Eroding the Fourth Column

This week’s readings, read at an angle, put neoliberalist capitalism at odds with democracy. They aren’t mutually incompatible – they can coexist for years, decades, maybe longer – but slowly, slowly, neoliberalism, should it be allowed to erode the fourth column of independent and fact-driven journalism, primes the population against democracy.

Des Freedman first describes how the neoliberal impulse to extricate the government from the economy leads to informational media communities being treated as any other sector of the economy. The media is not but another sector of the economy, given its role in creating a shared narrative – particularly in a political system where citizens depend on the accuracy of that narrative to then direct their governments.

Ignoring this special political role means the media sector is left to consolidate, with all the power behind those broadcasters pooled in the hands of the unelected directors of those corporations. Rupert Murdoch and the late Roger Ailes are boogeymen of the political left on this issue; while the Washington Post’s Jeff Bezos and CNN are frequent targets of the political right.

That power comes from the ability to effectively elevate or deplatform politicians, should a massive media conglomerate be directed to do so – perhaps even by the politicians themselves, perhaps, engaging in explicit backroom deals like Israeli Prime Minister Benjamin Netanyahu, Hungarian Prime Minister Victor Orban, and Turkish President Recep Tayyip Erdoğan have all been accused of doing.

But it also comes from the ability to shape the narrative in ways that can be barely perceptible, as Tess Slavíčková and Peter Zvagulis describe. If the media, a key part of the social fabric binding together the nation, insinuates that a certain (usual ethnic, but with potential focus on religious, class, or urban/rural divisions as well) group is the ‘norm’ and that every other demographic is deviant, and presents those groups only in association with indicators of ‘societal decay’, then it contributes to creating a damaging social narrative. Consolidation also suffocates potential dissenting voices, making it harder for the groups Othered by these exclusionary narratives to push back against their depictions or the inappropriate contextualization generated in the name of quick deadlines or engaging narratives running roughshod over the quest for accuracy.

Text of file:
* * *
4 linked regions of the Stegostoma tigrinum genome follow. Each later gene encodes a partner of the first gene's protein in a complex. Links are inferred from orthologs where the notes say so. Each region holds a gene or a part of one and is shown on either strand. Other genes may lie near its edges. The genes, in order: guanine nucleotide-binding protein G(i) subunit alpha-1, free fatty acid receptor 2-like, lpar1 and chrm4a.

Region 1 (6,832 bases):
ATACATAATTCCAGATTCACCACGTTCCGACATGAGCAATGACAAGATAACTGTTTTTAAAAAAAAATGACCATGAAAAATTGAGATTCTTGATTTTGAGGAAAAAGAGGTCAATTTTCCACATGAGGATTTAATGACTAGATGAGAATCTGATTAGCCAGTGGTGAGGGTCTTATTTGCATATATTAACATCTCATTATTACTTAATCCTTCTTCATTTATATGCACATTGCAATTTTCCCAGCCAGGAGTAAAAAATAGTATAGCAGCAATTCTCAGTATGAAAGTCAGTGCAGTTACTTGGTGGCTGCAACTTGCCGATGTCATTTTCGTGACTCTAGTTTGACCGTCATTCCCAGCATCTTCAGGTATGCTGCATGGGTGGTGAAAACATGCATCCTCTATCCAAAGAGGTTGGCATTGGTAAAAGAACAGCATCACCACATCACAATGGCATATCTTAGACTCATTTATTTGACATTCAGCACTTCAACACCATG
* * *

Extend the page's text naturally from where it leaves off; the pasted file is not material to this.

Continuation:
This then leaves the door open to populists ‘say the quiet part loud’, and either serve as firebrands defending these groups shut out from the mainstream media – or as a representative of a ‘silent majority’ angry that these Others are leeching from the social chest.

Neither is good for democracy. And while Freedman concedes that the populists will eventually be integrated into mainstream politics, will eventually lose the novelty and shock appeal that garnered them so much free media attention, this will not happen before they damage the democratic fabric of the society. They might actually sabotage democratic institutions – taking steps from populism towards authoritarianism proper – or they might just inscribe new patterns of hurt into the palimpsestic vocabulary of politics.

Regardless, allowing unbridled neoliberal impulses to recast media companies as just corporations amongst others undermines the fourth column of fact-finding journalism, leaving democracy like a chair with one shortened leg.

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